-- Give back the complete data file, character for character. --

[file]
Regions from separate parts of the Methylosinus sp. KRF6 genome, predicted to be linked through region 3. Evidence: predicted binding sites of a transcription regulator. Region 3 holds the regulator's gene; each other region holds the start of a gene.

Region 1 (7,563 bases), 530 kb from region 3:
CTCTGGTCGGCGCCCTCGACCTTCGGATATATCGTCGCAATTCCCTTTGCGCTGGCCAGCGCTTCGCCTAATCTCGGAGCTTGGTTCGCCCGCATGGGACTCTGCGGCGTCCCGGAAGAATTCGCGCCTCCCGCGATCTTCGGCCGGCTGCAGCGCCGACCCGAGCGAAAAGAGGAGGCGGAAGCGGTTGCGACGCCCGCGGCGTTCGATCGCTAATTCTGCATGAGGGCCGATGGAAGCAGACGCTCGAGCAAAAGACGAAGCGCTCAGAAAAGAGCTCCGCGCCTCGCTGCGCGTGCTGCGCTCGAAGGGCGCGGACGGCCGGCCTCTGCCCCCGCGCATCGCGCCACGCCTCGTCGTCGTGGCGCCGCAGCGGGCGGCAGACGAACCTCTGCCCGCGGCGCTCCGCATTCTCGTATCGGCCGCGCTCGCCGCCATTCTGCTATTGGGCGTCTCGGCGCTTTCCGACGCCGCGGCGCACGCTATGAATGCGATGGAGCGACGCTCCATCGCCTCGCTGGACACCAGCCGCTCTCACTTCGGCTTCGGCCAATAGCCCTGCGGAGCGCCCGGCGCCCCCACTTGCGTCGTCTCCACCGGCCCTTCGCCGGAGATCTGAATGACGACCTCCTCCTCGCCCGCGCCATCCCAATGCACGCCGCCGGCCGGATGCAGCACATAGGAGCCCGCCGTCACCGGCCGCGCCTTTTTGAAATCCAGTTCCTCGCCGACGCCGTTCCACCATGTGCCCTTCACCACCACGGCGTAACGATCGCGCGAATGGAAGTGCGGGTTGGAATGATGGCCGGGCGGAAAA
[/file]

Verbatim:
Regions from separate parts of the Methylosinus sp. KRF6 genome, predicted to be linked through region 3. Evidence: predicted binding sites of a transcription regulator. Region 3 holds the regulator's gene; each other region holds the start of a gene.

Region 1 (7,563 bases), 530 kb from region 3:
CTCTGGTCGGCGCCCTCGACCTTCGGATATATCGTCGCAATTCCCTTTGCGCTGGCCAGCGCTTCGCCTAATCTCGGAGCTTGGTTCGCCCGCATGGGACTCTGCGGCGTCCCGGAAGAATTCGCGCCTCCCGCGATCTTCGGCCGGCTGCAGCGCCGACCCGAGCGAAAAGAGGAGGCGGAAGCGGTTGCGACGCCCGCGGCGTTCGATCGCTAATTCTGCATGAGGGCCGATGGAAGCAGACGCTCGAGCAAAAGACGAAGCGCTCAGAAAAGAGCTCCGCGCCTCGCTGCGCGTGCTGCGCTCGAAGGGCGCGGACGGCCGGCCTCTGCCCCCGCGCATCGCGCCACGCCTCGTCGTCGTGGCGCCGCAGCGGGCGGCAGACGAACCTCTGCCCGCGGCGCTCCGCATTCTCGTATCGGCCGCGCTCGCCGCCATTCTGCTATTGGGCGTCTCGGCGCTTTCCGACGCCGCGGCGCACGCTATGAATGCGATGGAGCGACGCTCCATCGCCTCGCTGGACACCAGCCGCTCTCACTTCGGCTTCGGCCAATAGCCCTGCGGAGCGCCCGGCGCCCCCACTTGCGTCGTCTCCACCGGCCCTTCGCCGGAGATCTGAATGACGACCTCCTCCTCGCCCGCGCCATCCCAATGCACGCCGCCGGCCGGATGCAGCACATAGGAGCCCGCCGTCACCGGCCGCGCCTTTTTGAAATCCAGTTCCTCGCCGACGCCGTTCCACCATGTGCCCTTCACCACCACGGCGTAACGATCGCGCGAATGGAAGTGCGGGTTGGAATGATGGCCGGGCGGAAAA